happening— LILEANA BLAIN-CRUZ —as the rise of fascism is

happening— MORGAN JENNESS —all over the world. LILEANA BLAIN-CRUZ And that's what I mean by

the epic-ness of it: the way the ripple expands. This is a deeply human conundrum of how to actually live in the world and what happens when there are forces that are trying to dampen and control us, overwhelm us. F E F U A N D H E R F R I E N D S 21


strengthen your individuality, and still be inside of that. This is the big metaphor, right, of this country? The melting pot, where everybody melts into one thing. George C. Wolfe once said to me: “It's more of a gumbo.” And I love that, because in a gumbo, each thing that’s in that stew has its own flavor, retains it. But everything makes the pot. This country, we have tended in the past to have, like, one broth: things are added to it, but the broth remains the same. Rather than being flavored by all these things, which are completely retaining also their own flavor. LILEANA BLAIN-CRUZ That’s beautiful.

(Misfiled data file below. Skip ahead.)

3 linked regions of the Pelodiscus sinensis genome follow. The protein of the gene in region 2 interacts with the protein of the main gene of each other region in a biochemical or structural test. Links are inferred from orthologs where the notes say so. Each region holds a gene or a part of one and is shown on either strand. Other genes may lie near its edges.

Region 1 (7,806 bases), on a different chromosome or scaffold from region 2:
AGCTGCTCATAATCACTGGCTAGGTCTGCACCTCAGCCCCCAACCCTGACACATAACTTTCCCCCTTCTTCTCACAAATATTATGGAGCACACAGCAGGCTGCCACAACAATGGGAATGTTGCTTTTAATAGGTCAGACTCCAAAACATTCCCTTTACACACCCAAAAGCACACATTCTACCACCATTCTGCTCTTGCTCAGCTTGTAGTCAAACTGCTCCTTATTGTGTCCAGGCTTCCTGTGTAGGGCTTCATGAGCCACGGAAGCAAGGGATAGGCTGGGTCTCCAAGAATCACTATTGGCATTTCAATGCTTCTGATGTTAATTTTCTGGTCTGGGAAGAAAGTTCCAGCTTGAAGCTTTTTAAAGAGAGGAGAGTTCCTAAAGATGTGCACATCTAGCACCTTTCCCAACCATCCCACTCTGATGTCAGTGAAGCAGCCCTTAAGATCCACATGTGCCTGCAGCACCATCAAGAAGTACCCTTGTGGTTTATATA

Speaking of design and speaking of gumbos—[our costume designer] Montana [Levi Blanco] is really amazing at crafting characters through that kind of specificity. Yes, they're all a group of friends. Amelia Workman (Fefu) and Brittany Bradford (Julia) in Theatre for a New Audience's production of Fefu and Her Friends by María Irene Fornés, directed by Lileana Blain-Cruz. Photo by Gerry Goodstein.


They're all living in the same universe, but Cindy is completely different than Christina, and they are both completely different than Sue. And Montana is really amazing at finding that specificity in the detail of their costumes and in their work, which I think Fornés’ also writes in. Like, Emma has a costume. She’s gotta dress. These are people who are aware of their visual representation. MORGAN JENNESS Is there anything else you

would like to communicate? LILEANA BLAIN-CRUZ I guess that spirit of